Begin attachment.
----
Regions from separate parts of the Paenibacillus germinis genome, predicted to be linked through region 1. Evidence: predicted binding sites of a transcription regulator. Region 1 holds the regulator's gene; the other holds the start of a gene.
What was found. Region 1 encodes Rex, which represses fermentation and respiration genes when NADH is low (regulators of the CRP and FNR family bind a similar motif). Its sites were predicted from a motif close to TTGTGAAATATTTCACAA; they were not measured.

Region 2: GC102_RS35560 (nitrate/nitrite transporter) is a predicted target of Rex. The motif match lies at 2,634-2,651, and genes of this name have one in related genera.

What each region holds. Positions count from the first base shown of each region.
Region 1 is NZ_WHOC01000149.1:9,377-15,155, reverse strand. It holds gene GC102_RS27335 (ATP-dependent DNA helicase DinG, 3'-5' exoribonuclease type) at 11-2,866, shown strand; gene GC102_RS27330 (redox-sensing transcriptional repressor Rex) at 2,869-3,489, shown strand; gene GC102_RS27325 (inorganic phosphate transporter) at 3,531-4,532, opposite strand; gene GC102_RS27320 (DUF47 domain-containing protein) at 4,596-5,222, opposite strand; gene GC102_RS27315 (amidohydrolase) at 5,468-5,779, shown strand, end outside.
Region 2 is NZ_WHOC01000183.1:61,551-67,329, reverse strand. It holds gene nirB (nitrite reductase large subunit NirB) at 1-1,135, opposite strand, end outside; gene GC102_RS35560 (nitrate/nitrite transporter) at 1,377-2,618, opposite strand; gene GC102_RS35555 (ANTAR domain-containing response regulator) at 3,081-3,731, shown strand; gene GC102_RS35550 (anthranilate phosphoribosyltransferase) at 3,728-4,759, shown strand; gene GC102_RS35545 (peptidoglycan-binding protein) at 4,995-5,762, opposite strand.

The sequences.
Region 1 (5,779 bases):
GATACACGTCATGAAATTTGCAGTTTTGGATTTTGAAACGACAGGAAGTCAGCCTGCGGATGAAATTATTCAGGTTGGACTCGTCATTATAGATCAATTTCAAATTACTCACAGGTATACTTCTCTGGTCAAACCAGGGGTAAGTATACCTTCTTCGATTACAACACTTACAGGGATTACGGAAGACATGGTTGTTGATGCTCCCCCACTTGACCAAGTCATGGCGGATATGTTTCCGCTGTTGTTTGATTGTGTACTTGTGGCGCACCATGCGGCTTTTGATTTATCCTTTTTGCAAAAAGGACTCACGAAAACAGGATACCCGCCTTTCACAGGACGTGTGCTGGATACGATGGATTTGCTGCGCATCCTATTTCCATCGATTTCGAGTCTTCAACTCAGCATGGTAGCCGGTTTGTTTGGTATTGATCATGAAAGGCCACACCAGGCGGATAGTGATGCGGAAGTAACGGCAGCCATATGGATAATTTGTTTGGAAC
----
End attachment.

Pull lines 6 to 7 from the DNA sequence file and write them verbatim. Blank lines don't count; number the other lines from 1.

Region 2 is NZ_WHOC01000183.1:61,551-67,329, reverse strand. It holds gene nirB (nitrite reductase large subunit NirB) at 1-1,135, opposite strand, end outside; gene GC102_RS35560 (nitrate/nitrite transporter) at 1,377-2,618, opposite strand; gene GC102_RS35555 (ANTAR domain-containing response regulator) at 3,081-3,731, shown strand; gene GC102_RS35550 (anthranilate phosphoribosyltransferase) at 3,728-4,759, shown strand; gene GC102_RS35545 (peptidoglycan-binding protein) at 4,995-5,762, opposite strand.

The sequences.